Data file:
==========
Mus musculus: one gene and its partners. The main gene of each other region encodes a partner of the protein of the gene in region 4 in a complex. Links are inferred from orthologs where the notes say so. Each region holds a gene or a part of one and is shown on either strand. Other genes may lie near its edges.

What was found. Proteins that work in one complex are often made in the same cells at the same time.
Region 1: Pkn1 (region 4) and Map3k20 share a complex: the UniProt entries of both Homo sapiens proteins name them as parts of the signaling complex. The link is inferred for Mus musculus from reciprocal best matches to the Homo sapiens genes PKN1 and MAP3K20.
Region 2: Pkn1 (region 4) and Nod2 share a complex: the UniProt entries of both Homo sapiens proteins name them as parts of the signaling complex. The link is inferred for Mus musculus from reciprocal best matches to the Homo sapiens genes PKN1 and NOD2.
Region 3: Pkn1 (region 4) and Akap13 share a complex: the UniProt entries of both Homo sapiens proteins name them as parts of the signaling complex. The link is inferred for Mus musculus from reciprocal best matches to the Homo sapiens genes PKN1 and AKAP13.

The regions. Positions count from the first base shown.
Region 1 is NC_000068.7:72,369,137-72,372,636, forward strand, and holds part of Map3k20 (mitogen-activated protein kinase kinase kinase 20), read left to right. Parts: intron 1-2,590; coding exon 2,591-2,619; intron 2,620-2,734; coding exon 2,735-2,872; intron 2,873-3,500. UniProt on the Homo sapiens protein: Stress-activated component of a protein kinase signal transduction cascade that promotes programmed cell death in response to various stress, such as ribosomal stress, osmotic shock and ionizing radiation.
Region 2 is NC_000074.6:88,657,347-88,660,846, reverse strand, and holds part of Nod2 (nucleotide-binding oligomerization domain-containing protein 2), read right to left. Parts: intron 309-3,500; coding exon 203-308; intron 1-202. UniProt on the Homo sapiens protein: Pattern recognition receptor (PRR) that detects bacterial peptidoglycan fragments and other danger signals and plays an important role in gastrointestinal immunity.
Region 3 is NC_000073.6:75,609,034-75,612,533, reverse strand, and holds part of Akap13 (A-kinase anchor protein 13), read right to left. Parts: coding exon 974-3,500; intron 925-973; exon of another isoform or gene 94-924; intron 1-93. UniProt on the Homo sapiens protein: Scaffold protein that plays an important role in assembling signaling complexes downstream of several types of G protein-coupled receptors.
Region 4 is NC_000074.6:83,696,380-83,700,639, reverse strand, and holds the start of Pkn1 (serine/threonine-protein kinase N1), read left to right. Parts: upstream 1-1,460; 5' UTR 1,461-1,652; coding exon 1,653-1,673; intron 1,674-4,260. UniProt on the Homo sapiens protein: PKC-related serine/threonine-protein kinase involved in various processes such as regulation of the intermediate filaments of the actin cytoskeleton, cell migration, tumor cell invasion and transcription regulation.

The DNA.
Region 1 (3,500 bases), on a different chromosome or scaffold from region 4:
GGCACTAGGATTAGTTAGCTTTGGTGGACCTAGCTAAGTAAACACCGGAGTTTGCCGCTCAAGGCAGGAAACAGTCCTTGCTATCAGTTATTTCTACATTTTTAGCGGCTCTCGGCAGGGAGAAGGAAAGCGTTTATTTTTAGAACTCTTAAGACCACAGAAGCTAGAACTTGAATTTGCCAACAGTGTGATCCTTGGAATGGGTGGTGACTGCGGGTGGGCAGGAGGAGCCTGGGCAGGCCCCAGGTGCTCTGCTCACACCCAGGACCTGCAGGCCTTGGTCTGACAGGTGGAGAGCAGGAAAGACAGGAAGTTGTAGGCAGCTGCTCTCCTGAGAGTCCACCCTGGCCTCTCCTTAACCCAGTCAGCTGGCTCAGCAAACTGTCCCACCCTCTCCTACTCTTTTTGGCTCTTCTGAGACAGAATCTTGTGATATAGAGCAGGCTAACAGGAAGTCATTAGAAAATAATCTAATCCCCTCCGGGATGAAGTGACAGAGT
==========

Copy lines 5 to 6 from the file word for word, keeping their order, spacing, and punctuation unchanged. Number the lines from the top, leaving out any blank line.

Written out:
Region 3: Pkn1 (region 4) and Akap13 share a complex: the UniProt entries of both Homo sapiens proteins name them as parts of the signaling complex. The link is inferred for Mus musculus from reciprocal best matches to the Homo sapiens genes PKN1 and AKAP13.

The regions. Positions count from the first base shown.